Accessibility and Facilities
Here at Wild Place Project we have tried to keep our paths and woodland walks as natural as possible. Some areas may not be accessible to wheelchairs and buggys. We recommend that guests who are registered disabled visit our Guest Information Point to see how we can maximise your visit.
View our Access Statement.
Facilities at Wild Place Project
Please note that our Guest Information is open daily from 10:00am - 3:30pm.
Hot and cold drinks, sandwiches and pastries including cakes are available in our Courtyard Café.
Shop for gifts and souvenirs.
As Wild Place Project is based on a site rich in natural beauty please be aware that paths can be loose and uneven, so wear sensible footwear - we would recommend walking boots or wellies during or following wet weather, and advise against wearing flip flops etc. Unfortunately, this means that some parts of Wild Place Project are unsuitable for wheelchair users.
We do not allow scooters, skateboards, bicycles, ball games (with the exception of the Tower Meadow), roller skates or barbecues on site.
- Coach parking spaces are strictly limited, and must be pre-booked. They will be allocated on a first come, first served basis.
Toilets can be found in the Fun Fort, in the Walled Garden, and at the exit to Bear Wood. Disabled toilets and baby change facilities are located in the Fun Fort and at the exit to Bear Wood.
- There are picnic benches around site including in the Walled Garden and by Gelada Rocks. In dry weather the Tower Meadow is the perfect place to lay out a picnic blanket.
- Parking is free of charge but we advise arriving early during peak periods to avoid disappointment. Unfortunately, we cannot allow any pets into Wild Place Project under any circumstances, nor can they be left in cars.
Assistance dogs registered with the following accredited organisations are welcome to visit Wild Place when accompanied by and under the control of their owners.
- Canine Partners
- Dog AID
- Dogs for Good
- Guide Dogs
- Hearing Dogs for Deaf People
- Medical Detection Dogs
- Support Dogs
- The Seeing Dogs Alliance
These are all member organisations associated with Assistance Dogs UK (ADUK). All ADUK dogs adhere to the highest health, behaviour/training and welfare standards as set out by Assistance Dogs International and the International Guide Dogs Federation. It is essential that we are able to guarantee such standards, to fulfil our biosecurity regulations, which is part of our Zoo Licencing requirements, and this is why we do not permit access to animals not registered with one of the above organisations.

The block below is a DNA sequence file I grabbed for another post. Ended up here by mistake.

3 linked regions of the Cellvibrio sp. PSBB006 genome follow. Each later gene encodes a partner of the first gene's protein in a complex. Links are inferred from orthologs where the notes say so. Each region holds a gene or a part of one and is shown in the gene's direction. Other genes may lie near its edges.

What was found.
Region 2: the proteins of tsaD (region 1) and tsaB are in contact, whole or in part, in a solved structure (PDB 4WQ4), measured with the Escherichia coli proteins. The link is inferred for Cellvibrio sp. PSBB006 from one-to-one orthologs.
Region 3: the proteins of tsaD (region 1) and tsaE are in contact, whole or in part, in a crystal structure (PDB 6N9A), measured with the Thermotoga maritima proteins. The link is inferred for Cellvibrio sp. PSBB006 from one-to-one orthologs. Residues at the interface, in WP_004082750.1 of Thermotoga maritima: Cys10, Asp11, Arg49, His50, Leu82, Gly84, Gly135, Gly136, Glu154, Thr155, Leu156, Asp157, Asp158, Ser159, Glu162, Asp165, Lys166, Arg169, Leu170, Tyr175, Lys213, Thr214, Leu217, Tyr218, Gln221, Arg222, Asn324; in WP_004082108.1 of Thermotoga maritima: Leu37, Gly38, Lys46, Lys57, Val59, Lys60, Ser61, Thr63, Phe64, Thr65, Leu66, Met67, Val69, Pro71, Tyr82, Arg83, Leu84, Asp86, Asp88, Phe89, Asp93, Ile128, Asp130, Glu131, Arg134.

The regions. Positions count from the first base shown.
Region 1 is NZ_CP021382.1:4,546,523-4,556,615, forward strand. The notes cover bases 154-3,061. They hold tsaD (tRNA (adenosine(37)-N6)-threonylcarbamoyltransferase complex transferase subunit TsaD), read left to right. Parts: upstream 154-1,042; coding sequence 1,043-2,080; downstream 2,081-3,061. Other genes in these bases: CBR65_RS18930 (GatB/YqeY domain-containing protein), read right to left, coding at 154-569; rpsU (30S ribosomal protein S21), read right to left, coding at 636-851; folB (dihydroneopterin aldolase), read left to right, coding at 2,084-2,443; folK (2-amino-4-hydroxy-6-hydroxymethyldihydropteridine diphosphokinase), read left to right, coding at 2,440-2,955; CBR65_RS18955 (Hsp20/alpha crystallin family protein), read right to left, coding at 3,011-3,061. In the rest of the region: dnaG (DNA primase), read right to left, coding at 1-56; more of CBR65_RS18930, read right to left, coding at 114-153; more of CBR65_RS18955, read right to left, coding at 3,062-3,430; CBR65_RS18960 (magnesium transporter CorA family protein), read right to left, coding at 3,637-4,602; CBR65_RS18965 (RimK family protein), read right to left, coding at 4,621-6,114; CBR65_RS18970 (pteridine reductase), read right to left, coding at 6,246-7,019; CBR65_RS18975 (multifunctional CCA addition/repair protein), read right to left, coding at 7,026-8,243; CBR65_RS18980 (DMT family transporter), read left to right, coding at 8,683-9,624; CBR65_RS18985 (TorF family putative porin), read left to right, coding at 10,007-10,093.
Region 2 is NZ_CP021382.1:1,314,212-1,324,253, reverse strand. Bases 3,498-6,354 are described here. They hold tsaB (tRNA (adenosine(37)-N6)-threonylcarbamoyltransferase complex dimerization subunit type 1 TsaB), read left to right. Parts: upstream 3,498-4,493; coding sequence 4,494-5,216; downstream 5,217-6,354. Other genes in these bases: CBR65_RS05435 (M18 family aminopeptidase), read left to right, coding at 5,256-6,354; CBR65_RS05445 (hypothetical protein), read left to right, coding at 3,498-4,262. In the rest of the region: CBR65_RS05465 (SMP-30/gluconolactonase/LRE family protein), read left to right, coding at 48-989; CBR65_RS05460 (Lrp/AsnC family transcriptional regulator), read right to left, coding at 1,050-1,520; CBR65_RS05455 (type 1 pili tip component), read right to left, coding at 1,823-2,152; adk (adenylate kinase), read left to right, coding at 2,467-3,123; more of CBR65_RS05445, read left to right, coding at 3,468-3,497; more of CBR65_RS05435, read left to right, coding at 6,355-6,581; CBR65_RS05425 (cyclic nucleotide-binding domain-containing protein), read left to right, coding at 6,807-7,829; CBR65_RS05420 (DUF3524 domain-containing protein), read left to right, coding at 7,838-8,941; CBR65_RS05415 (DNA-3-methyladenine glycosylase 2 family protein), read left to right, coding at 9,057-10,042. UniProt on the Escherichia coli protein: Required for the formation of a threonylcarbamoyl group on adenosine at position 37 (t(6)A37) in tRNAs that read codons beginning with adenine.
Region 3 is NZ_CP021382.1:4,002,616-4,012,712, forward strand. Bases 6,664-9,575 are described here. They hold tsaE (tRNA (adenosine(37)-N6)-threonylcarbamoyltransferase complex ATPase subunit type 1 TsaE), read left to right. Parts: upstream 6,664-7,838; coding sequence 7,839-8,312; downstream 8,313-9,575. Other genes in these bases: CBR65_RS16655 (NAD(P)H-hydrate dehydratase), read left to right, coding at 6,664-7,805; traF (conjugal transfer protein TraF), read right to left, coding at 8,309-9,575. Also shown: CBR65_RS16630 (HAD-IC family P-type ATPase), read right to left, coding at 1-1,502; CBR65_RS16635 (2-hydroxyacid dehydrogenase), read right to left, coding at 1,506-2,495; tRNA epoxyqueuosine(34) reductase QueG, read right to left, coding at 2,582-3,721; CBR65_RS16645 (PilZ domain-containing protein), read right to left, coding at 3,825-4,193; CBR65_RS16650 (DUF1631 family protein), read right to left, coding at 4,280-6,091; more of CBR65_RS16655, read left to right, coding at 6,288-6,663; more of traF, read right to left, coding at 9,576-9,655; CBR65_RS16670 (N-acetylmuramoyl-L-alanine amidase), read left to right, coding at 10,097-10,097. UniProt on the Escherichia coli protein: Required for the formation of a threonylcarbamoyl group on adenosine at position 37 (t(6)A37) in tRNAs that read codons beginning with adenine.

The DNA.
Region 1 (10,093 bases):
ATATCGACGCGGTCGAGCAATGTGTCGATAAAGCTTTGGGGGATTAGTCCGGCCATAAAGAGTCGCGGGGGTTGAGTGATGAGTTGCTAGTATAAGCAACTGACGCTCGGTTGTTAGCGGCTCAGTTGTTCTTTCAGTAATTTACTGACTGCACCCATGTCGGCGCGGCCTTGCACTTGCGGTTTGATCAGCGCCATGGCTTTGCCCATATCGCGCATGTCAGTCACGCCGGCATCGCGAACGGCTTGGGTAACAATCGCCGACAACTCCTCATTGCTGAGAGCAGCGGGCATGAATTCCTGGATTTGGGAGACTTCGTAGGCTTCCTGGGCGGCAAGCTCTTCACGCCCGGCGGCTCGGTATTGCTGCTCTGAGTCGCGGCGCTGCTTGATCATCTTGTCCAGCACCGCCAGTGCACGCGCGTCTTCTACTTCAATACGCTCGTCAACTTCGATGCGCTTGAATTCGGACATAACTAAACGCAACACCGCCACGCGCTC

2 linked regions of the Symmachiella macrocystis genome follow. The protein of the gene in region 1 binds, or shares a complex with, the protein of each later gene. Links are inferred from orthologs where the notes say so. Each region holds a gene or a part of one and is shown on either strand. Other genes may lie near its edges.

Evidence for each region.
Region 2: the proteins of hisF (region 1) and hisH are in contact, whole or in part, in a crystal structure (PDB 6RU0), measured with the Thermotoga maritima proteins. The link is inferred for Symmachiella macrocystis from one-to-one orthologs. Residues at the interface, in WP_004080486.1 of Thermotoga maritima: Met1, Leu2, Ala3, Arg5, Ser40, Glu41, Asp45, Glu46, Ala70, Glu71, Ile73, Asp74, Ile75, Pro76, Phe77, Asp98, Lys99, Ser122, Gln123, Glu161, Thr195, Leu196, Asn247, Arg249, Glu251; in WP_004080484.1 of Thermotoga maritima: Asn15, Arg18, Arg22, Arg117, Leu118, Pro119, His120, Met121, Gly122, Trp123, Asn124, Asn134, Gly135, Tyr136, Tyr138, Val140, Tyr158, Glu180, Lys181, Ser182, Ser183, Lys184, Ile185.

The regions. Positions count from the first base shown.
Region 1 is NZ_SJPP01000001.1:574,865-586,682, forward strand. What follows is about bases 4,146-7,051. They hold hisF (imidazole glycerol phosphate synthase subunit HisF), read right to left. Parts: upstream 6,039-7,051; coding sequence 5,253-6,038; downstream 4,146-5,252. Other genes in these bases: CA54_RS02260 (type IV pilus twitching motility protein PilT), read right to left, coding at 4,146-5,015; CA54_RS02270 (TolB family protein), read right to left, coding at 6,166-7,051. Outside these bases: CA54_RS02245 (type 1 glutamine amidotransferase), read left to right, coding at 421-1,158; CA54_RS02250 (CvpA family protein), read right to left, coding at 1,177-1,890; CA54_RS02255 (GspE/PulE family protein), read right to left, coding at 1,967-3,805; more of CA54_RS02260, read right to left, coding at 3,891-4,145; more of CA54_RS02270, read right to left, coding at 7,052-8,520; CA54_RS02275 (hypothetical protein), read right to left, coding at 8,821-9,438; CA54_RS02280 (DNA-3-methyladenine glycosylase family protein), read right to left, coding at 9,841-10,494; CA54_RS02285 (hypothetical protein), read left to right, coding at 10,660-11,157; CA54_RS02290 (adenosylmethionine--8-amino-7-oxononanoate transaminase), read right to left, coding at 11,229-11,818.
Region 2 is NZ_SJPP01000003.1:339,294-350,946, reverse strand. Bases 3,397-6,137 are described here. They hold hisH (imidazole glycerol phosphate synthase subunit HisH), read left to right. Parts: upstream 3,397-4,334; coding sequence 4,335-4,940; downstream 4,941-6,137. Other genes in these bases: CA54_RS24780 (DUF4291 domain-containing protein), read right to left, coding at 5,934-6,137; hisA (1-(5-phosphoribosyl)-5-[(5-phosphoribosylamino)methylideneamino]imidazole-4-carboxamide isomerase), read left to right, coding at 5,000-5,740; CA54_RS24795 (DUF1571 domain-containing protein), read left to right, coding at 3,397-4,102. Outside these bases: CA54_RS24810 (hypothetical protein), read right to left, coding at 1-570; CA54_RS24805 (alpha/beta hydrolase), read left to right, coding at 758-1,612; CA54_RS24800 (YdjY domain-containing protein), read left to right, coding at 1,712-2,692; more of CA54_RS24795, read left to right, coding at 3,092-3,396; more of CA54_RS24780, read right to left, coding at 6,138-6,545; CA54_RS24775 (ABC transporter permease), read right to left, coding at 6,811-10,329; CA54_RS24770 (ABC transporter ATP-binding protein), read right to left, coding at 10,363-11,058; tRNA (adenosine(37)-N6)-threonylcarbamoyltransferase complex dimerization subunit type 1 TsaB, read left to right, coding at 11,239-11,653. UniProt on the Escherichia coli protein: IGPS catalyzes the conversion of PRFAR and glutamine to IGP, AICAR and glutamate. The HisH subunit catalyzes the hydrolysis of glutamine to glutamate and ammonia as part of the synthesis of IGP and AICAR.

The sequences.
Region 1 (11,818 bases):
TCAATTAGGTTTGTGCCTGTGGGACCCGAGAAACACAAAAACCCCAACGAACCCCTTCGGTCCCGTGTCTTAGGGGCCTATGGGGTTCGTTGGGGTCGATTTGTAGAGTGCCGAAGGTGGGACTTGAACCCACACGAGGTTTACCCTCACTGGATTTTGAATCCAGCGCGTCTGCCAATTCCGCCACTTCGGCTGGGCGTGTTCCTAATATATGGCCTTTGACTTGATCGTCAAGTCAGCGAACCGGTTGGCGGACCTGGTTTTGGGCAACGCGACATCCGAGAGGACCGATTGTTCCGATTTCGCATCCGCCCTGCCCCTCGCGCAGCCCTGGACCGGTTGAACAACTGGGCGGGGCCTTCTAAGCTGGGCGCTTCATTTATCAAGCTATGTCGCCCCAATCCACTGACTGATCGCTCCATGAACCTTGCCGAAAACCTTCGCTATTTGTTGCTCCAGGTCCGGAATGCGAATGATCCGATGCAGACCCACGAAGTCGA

Assistance dogs will be required to wear an identifying harness, jacket or lead slip at all times whilst on the premises. Please be aware entrance for a dog will be refused if identification cannot be provided.
Please note there are certain areas where assistance dogs may not enter. A guide map showing these areas will be issued on arrival. You can also download the guide map here
Access to all animal walkthrough exhibits is not permitted due to biosecurity regulations.
Access is restricted near to the enclosures of species where the sight of dogs has been known to cause distress to the animals.
On arrival, owners will be asked to complete a disclaimer to verify the health of their assistance dog, acknowledge they have received and understand the map indicating the areas where assistance dogs may not enter, and agree to keep their assistance dog under close control. A link to this disclaimer is included below. This disclaimer is available in large print on request.
We regret we are unable to allow assistance dogs on site unless fully trained. This policy was written with reference to the BIAZA document ‘Biosecurity Advice for Permitting Assistance Dogs Entry into Zoos and Aquariums’ (January 2015).
If you have any queries regarding any of the above, please get in touch by calling 0117 428 5602 or emailing firstname.lastname@example.org.
Assistance Dog Disclaimer
Assistance Dog Map
We have some fantastic woodland and grassland areas but if you are visiting in the spring, summer or autumn, it’s important to be aware of insects and ticks.
Wear long-sleeved shirts and trousers when walking through tall vegetation.
Light fabrics are useful, as it is easier to see insects against a pale background.
Inspect skin frequently and make sure that children's heads and necks are properly checked. At the end of the day, check again, especially in skin folds.
Check that insects are not brought home on clothes.
If you get bitten, treat with care.
If you think you may have been bitten, please visit Guest Information for assistance.